Legal Separation, Annulment or Divorce: Which One is Most Appropriate for You?
In San Diego, when parties are married, there are several ways in which there marital status will terminate. One is certain if they continue to be married: the passing of one of the spouses. Some spouses, however, terminate their marriage before death. The decision to file for a nullity, divorce or legal separation can have far ranging consequences. There are, in San Diego County, also petitions filed in San Diego Superior Court for both void and voidable marriages and there is also a category known as putative spouse. When your marriage ends and not due to one of the parties being deceased, then you have a choice to make when you petition and each has advantages and disadvantages: divorce; legal separation or annulment. This article focuses on the decision to file for a legal separation.
A legal separation in San Diego County allows a couple to live separately without bringing their marriage to an end. A legal separation is a petition and complaint and is filed in the San Diego Superior Court as is a divorce or motion for nullity. Many couples resort to a legal separation for a number of reasons, some being:
- Religious compulsions that they will never divorce no matter what! There are still, as well, two countries in the world which do not have divorce: Philippines and Vatican City.
- Issues of eligibility like residency requirements which may affect an immigration petition under the laws of the United States
- For health insurance purposes as a legal separation will not trigger, in most employee based and family based medical insurance plans, a mandatory termination of the non member spouse’s medical coverage
- A decision to live separately but unsure whether they want to walk the final step of divorce. The divorce rate is high in California and sometimes spouses file for any reason and without thinking about the consequences but some spouses want to consider and feel a legal separation will give them the time to do this.
However, while a legal separation allows a couple to live apart without ending a marriage they still have to resolve issues much like in a formal divorce. Typical issues which are to be decided on and which reflect in a separation agreement are: Division of marital assets and debts
- Spousal support
- Child custody
- Child support
- Visitation rights and schedule
The separation agreement can be used as a draft agreement if divorce is to follow. It can be, in fact, a prelude and if the couple eventually decides to divorce, the Judge may conclude that if the separation agreement was fair and worked well during the separation period, it could well be the blueprint of a divorce settlement which remains in perpetuity.Advantages of Separation over Divorce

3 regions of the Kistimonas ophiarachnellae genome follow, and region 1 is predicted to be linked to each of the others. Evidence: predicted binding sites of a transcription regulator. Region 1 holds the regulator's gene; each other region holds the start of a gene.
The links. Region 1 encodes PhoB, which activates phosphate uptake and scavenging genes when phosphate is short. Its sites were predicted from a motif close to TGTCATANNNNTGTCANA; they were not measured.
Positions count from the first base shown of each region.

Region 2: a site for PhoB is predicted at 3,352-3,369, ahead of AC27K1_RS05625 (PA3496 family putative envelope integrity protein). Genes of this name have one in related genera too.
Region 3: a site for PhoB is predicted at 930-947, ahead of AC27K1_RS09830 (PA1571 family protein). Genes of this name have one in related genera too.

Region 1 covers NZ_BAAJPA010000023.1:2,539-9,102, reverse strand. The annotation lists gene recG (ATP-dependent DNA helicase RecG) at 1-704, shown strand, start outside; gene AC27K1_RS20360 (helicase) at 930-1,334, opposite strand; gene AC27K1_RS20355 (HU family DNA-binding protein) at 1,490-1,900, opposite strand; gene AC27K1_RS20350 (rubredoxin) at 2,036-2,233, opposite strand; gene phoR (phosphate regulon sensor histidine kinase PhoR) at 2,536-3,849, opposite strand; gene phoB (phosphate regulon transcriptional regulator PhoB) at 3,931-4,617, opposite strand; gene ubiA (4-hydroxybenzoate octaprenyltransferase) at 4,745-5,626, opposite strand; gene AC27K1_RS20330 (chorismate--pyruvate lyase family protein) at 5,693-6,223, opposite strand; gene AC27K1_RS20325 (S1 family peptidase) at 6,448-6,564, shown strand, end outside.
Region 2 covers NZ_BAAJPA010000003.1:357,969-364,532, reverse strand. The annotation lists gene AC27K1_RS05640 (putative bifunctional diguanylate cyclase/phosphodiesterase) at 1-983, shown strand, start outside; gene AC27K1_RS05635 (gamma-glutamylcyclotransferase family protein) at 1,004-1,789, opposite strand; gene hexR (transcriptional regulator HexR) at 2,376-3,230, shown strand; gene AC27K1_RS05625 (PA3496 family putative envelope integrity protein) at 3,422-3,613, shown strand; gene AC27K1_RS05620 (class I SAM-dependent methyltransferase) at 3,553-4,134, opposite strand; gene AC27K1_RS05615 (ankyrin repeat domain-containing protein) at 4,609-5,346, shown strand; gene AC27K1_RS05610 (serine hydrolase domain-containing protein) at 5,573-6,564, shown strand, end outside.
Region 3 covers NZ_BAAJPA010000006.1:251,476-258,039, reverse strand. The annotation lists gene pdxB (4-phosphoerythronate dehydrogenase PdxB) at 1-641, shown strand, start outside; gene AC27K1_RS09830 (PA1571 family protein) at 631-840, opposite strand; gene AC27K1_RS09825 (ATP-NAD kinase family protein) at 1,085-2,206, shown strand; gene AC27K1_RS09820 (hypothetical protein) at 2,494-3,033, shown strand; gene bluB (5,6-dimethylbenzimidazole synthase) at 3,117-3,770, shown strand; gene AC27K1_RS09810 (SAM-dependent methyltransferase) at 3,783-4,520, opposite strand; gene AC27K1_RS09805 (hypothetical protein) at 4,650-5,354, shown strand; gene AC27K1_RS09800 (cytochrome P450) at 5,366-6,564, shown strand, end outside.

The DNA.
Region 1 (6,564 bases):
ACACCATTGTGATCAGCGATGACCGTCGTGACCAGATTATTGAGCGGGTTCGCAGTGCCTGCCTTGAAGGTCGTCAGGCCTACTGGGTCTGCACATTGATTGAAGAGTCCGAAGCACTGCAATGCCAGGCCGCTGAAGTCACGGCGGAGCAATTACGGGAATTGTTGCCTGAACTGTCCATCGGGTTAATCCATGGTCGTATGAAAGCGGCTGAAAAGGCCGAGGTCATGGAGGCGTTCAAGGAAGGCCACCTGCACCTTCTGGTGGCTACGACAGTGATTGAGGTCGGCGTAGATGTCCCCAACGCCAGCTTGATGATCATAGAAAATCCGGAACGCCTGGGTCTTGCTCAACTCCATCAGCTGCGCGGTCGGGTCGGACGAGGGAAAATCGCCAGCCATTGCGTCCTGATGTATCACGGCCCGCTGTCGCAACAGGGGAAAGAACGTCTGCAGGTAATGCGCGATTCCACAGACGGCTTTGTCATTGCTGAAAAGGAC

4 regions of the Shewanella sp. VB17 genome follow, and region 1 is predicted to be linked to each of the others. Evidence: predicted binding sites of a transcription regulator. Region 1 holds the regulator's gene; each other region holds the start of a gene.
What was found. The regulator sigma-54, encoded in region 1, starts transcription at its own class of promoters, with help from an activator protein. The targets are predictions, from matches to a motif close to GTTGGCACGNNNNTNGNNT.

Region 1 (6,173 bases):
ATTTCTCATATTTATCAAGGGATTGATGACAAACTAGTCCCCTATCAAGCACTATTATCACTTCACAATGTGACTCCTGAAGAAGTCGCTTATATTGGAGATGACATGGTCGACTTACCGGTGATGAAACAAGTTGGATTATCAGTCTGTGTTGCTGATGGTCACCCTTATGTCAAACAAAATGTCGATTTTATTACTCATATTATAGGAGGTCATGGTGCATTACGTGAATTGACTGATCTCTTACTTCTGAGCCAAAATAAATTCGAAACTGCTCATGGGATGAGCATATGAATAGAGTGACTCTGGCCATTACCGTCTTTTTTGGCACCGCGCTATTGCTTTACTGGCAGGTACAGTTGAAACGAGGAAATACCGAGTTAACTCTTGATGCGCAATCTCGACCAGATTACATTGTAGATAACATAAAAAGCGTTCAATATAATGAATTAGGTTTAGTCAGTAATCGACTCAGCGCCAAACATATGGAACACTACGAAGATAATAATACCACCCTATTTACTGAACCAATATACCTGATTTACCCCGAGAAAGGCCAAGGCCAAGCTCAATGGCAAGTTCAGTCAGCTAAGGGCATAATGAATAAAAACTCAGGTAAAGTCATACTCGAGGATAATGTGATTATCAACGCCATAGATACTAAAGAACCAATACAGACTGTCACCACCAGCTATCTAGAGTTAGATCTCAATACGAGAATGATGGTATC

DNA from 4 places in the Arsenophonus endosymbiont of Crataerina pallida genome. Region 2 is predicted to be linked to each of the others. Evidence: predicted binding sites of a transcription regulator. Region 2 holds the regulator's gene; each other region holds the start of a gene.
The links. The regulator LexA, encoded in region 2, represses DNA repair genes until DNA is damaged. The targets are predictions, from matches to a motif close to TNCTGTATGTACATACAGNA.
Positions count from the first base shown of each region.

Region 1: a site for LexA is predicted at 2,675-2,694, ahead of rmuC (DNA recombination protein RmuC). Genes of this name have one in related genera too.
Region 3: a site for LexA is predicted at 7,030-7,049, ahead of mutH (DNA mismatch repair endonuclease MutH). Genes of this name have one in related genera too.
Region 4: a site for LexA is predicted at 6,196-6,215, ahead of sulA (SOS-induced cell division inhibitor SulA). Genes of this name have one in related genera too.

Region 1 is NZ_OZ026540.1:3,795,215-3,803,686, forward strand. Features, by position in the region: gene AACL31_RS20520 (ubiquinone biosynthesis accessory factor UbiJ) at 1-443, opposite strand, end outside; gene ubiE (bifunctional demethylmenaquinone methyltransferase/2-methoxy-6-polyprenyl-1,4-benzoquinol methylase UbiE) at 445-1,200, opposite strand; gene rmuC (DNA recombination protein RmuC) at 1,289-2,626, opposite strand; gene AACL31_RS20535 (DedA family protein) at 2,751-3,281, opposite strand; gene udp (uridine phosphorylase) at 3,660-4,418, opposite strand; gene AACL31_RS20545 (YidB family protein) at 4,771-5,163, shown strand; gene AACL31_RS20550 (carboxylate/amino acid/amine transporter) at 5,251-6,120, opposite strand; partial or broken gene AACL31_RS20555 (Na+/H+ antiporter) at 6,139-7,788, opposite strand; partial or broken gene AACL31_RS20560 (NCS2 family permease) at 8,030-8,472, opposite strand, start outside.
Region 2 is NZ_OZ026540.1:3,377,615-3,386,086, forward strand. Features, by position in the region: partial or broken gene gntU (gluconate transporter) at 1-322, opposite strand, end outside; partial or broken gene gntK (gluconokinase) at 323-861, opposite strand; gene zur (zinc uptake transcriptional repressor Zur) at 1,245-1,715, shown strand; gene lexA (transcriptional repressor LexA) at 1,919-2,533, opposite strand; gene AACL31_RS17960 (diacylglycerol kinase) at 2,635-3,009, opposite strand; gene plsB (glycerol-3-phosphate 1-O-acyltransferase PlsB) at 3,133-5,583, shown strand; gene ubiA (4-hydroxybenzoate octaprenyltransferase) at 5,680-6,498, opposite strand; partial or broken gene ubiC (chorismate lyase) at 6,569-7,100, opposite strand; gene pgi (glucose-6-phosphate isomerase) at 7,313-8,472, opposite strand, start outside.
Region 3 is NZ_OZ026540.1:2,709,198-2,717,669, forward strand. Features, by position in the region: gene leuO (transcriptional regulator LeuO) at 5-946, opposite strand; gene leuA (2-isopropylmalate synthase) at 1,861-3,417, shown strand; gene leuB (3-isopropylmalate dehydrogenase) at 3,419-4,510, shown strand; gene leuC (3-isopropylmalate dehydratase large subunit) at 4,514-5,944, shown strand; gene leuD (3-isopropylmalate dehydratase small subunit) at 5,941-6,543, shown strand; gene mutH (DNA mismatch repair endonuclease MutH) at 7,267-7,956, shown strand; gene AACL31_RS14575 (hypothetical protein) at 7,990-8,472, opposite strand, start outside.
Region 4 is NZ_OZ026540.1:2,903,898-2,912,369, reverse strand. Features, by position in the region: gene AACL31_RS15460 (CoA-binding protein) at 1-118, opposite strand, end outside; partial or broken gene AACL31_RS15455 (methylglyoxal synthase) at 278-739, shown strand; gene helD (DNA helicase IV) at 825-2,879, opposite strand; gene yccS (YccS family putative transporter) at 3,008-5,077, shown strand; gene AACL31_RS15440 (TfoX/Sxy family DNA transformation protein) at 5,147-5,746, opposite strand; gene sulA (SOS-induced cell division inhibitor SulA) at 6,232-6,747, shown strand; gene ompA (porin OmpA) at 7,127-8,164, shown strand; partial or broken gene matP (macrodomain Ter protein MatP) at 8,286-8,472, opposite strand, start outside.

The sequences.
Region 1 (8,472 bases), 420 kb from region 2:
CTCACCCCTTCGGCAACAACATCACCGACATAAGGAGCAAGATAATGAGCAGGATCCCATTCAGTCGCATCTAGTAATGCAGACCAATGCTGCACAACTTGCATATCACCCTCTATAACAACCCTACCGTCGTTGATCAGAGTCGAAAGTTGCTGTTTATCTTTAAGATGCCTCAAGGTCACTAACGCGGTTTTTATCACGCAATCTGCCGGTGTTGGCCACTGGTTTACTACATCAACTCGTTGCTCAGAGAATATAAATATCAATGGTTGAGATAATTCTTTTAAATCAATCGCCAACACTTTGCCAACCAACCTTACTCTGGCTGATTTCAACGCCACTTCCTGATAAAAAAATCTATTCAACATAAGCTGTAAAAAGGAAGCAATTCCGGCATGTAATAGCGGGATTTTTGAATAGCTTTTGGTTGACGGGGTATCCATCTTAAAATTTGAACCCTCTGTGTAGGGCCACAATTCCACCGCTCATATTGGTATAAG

While there is remarkable similarity between a legal separation and divorce, separation has some distinct advantages over divorce. These are:
- The couple has time to live apart during which they can reflect if divorce is really what they want
- Certain benefits such as medical benefits continue which would come to an end in a divorce
- It satisfies religious misgivings because you can still live separately but are not formally divorced
- If you remain married as a military spouse for a period of ten years you may become entitled to benefits as set out under the Uniformed Services Former Spouse Protection Act
- The spouse can also avail of some social security benefits if the marriage lasts for ten years or more but, as with USFSPA, the federal law governs and controls and thus no state court decision is binding on the federal government for benefits.
- If a decision is eventually made to divorce the separation agreement can be the basis of a divorce settlement agreement
- Sometimes a divorce could be a rush to judgment and a temporary separation is all that is needed to realize that two people do belong together and would like to continue as husband and wife.
If you are contemplating divorce or marriage dissolution, you can avail of the services of Doppelt & Forney, APLC whether you are a resident of California or not if your family law case is being litigated in the San Diego Superior Court. This experienced family law firm practices out of San Diego and provides all legal services relating to divorce and separation including uncontested divorce, apart from the complete gamut of family law issues. The firm provides a free initial consultation to help you know your rights and where you stand.